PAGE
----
Assessment, Measurement, and Evaluation

Americans like to think about their country as the leader of the world. In many ways, this is true. We have a huge economy, powerful military, and many of our cultural institutions – from social media platforms to movies – influence billions of people. But when you look at test scores, American students aren’t even close.

For all of our wealth and expertise, we still struggle to educate our students well. Take, for example, the math, science, and literacy scores of high schoolers: 24th, 21st, and 15th, respectively, compared to high schoolers around the world. Every day, approximately 7,000 high school students drop out of school. And out of 36 industrialized countries, we rank right in the middle of the pack – 12th place – for percentage of adults with college degrees.

For sure, we’re going to need reform and improvement at every level if we’re going to get better results. But you might be reading these statistics and wondering, “How do they measure these results?” If so, you might be the perfect person to get a master’s degree in Educational Assessment, Measurement, and Evaluation.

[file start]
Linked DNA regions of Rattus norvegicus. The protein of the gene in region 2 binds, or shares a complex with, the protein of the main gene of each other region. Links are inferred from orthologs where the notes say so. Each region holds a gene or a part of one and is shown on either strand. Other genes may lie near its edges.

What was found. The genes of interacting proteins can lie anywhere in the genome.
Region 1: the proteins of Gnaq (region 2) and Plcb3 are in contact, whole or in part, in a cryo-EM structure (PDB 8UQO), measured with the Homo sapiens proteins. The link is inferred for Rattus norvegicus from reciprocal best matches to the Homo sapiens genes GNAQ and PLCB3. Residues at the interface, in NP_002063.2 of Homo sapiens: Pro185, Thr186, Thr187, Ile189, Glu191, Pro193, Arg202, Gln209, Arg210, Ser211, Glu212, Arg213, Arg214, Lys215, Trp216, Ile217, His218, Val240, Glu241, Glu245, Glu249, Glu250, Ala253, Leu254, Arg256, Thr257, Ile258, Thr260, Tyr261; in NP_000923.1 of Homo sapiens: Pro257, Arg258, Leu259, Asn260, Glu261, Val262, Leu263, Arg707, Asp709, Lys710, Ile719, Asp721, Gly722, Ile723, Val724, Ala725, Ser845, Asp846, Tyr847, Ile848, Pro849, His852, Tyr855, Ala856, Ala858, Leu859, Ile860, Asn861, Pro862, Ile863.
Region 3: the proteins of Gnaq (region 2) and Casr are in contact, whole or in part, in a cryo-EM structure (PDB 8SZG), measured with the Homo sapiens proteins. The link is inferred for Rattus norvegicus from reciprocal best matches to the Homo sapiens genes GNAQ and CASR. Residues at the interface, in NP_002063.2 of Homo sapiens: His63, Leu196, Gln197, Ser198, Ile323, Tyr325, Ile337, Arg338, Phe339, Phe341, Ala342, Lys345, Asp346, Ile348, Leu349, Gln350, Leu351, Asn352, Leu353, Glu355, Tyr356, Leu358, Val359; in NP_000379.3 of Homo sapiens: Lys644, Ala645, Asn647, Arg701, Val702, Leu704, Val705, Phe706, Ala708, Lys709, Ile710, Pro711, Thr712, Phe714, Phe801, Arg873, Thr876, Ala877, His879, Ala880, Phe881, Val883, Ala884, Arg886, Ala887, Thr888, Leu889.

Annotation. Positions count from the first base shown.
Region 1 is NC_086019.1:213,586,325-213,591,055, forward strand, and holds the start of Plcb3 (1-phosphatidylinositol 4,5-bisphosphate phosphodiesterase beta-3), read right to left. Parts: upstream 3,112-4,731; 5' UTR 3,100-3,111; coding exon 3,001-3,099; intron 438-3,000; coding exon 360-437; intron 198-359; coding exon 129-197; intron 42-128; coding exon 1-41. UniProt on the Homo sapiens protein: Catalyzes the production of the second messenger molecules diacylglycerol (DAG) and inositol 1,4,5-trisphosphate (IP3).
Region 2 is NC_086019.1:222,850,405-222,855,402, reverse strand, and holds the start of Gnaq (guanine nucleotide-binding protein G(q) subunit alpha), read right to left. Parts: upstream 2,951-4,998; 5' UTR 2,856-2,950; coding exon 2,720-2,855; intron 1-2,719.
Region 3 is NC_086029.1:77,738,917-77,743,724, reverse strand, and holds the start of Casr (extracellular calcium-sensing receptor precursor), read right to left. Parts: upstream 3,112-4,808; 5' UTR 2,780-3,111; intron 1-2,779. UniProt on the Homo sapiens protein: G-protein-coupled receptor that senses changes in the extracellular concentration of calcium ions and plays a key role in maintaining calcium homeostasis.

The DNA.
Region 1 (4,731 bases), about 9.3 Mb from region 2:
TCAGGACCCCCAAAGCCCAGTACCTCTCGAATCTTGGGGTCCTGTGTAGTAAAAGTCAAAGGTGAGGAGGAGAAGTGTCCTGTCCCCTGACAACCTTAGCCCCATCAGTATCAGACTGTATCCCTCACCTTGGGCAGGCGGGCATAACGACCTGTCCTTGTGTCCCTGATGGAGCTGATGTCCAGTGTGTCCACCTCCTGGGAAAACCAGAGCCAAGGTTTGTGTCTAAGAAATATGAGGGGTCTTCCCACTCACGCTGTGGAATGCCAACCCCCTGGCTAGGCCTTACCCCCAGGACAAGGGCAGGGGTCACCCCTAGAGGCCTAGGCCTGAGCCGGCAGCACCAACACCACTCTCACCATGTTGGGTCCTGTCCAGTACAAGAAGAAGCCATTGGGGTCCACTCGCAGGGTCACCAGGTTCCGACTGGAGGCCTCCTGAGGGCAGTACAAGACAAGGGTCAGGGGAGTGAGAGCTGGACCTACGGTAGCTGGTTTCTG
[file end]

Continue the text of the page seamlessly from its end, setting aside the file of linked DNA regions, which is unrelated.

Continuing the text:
So, what exactly is this degree? According to one university that offers it, the degree “serves teachers and administrators seeking applied measurement, research, and evaluation skills for use in PK-12 and higher education, as well as professionals seeking careers in the areas of evaluation, research, and psychometrics.”

Let’s break that down. Imagine you’re a principal of a school. You want to know how the students at your school are doing – over the past five years, has each class of students been getting better at math? If so, by how much? These are important questions, but you’re also busy balancing the school’s budget, training new teachers, meeting with concerned parents, and disciplining unruly kids. You don’t have the time or expertise to design a research project to measure the math skills of the students at your school. That’s where an expert in assessment, measurement, and evaluation comes in.

With this degree, you may find yourself as an administrator or teacher leader in a school, on staff at a college or university, a researcher for a school district, or in any number of other positions in the public or private sector that deals with education. There are more than you think!

Whatever the case, a master’s degree will help you immensely. You’ll take classes in research methodology, statistical analysis, program evaluation, assessment, and psychometrics. You get to combine psychology, educational theory, and statistics in order to quantify and measure just how much students are learning.